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A philosophical argument for a bill of rights

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This article seeks to show that the rights which protect people’s autonomy should be entrenched in the constitution of a democratic state. It is firmly located in egalitarian liberal tradition, as it takes for valid the following claims: (1) people have a fundamental interest in autonomy; (2) people have rights that their interest in autonomy, and the interests to which it gives rise, be protected and promoted; (3) people’s respective interests in autonomy must be protected equally. The argument for a bill of rights unfolds as follows: first, it is argued that we have autonomy-protecting rights not only against private individuals but also against the state, and the meaning of having such rights against the state is explained; then it is shown that it is legitimate to turn certain autonomy-protecting moral rights into legal rights, and that doing so in the case of the rights we have against the state amounts to turning them into constitutional rights; lastly, two objections to the argument deployed earlier are countered.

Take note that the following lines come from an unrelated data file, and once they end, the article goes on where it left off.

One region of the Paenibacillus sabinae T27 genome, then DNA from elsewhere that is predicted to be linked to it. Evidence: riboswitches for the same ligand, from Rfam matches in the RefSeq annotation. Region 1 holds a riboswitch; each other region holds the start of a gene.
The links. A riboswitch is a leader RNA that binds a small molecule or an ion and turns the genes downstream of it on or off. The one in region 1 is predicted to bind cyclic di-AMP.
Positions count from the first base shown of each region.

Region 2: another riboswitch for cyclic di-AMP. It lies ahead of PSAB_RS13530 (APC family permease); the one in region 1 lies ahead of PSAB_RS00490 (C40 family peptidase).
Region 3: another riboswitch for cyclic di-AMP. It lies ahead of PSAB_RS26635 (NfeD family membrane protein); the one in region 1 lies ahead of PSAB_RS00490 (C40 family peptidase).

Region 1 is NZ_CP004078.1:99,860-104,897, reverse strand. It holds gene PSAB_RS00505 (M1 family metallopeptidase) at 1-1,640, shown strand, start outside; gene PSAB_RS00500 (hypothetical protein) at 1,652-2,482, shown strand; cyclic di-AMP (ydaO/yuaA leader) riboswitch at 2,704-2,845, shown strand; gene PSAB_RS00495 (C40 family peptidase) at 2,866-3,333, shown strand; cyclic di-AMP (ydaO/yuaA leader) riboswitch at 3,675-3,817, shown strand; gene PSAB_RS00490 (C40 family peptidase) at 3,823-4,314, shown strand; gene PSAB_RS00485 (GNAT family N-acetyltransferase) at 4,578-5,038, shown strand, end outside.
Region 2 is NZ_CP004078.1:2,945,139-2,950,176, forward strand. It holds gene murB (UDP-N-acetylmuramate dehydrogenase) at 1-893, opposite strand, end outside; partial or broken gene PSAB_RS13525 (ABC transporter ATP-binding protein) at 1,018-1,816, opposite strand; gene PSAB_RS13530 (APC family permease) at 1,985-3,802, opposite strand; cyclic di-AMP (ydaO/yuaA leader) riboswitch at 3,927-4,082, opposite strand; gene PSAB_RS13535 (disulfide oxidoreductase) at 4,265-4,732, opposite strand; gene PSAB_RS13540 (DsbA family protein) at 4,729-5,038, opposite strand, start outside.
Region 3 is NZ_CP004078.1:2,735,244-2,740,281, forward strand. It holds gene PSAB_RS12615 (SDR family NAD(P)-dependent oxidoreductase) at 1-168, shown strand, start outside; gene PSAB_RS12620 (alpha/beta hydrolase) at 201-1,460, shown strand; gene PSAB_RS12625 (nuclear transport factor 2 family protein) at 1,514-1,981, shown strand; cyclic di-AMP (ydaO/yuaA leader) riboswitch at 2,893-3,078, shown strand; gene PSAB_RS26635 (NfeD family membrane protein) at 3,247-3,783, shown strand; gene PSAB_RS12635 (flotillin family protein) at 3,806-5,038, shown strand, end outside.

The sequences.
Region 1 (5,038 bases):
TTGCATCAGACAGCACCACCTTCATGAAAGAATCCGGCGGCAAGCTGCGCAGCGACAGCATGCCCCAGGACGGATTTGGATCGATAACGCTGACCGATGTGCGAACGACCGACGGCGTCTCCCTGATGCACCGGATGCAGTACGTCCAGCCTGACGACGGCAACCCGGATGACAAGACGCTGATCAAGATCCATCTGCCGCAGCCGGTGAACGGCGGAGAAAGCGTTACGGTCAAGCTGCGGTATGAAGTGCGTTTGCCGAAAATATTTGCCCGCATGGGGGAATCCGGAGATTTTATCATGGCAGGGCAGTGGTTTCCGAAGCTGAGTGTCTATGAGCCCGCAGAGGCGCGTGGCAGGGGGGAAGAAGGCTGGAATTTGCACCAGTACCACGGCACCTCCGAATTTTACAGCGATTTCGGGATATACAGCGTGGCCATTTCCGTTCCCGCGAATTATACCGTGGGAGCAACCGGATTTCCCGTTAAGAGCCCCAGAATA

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en

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application/pdf

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http://eprints.lse.ac.uk/634/1/BJPolS_30%281%29.pdf

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